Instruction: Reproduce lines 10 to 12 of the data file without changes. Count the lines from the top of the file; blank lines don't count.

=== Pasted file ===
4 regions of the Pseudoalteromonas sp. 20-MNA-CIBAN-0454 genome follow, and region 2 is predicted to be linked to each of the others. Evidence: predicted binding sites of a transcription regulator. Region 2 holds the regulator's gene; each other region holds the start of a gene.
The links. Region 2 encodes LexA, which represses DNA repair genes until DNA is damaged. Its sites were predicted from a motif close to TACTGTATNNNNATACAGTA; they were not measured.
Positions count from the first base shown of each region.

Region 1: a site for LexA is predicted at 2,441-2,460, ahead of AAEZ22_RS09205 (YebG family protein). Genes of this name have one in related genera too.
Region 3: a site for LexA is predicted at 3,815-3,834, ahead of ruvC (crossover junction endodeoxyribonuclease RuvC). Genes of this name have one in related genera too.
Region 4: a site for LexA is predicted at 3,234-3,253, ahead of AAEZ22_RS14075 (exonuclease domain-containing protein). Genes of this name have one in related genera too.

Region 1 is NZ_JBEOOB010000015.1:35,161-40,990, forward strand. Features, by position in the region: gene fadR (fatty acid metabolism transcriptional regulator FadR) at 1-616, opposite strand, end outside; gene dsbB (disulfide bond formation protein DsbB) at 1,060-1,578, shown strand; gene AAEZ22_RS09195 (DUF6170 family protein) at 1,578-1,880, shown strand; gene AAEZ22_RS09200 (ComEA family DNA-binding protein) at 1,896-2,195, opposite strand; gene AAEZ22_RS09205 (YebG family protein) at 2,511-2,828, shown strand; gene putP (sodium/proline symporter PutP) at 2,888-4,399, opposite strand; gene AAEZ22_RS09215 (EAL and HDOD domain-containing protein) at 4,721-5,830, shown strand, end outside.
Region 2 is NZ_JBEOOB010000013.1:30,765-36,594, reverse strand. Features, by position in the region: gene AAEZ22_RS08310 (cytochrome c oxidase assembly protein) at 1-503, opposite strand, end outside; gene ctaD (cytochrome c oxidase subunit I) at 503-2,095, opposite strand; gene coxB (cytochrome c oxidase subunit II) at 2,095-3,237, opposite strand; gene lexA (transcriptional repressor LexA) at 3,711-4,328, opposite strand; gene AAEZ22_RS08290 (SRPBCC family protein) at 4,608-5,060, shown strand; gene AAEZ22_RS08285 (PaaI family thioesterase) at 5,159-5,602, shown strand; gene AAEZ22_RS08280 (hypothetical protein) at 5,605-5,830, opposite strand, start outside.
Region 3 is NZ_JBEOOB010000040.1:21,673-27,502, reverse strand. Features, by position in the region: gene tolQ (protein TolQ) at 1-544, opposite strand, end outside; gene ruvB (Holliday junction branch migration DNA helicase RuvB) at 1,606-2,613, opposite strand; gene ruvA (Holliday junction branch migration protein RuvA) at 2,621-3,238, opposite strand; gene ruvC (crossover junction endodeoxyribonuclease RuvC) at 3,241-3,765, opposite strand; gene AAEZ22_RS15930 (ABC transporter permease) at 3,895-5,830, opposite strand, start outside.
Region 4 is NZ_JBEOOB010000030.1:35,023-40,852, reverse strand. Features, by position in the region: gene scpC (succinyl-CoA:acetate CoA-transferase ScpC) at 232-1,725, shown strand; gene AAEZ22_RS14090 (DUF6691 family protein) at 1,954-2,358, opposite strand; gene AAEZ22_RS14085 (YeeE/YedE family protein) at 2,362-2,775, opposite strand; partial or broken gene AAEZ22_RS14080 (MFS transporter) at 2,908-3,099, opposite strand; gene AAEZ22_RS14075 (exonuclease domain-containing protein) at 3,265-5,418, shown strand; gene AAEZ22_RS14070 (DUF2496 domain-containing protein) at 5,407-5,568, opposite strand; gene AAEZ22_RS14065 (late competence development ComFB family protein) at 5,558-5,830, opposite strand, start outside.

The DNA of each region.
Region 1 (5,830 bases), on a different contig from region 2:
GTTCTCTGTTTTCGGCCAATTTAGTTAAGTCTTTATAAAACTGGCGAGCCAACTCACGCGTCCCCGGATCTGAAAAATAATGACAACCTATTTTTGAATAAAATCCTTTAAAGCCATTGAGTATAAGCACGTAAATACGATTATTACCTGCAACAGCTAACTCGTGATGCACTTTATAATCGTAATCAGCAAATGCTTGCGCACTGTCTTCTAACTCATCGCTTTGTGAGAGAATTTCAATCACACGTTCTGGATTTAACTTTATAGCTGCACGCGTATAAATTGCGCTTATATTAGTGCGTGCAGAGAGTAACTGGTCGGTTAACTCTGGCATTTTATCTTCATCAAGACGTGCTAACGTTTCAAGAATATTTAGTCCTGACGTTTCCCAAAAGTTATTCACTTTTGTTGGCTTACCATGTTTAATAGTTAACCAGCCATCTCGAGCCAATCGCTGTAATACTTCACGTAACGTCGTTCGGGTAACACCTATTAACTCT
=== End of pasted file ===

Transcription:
Region 4 is NZ_JBEOOB010000030.1:35,023-40,852, reverse strand. Features, by position in the region: gene scpC (succinyl-CoA:acetate CoA-transferase ScpC) at 232-1,725, shown strand; gene AAEZ22_RS14090 (DUF6691 family protein) at 1,954-2,358, opposite strand; gene AAEZ22_RS14085 (YeeE/YedE family protein) at 2,362-2,775, opposite strand; partial or broken gene AAEZ22_RS14080 (MFS transporter) at 2,908-3,099, opposite strand; gene AAEZ22_RS14075 (exonuclease domain-containing protein) at 3,265-5,418, shown strand; gene AAEZ22_RS14070 (DUF2496 domain-containing protein) at 5,407-5,568, opposite strand; gene AAEZ22_RS14065 (late competence development ComFB family protein) at 5,558-5,830, opposite strand, start outside.

The DNA of each region.
Region 1 (5,830 bases), on a different contig from region 2: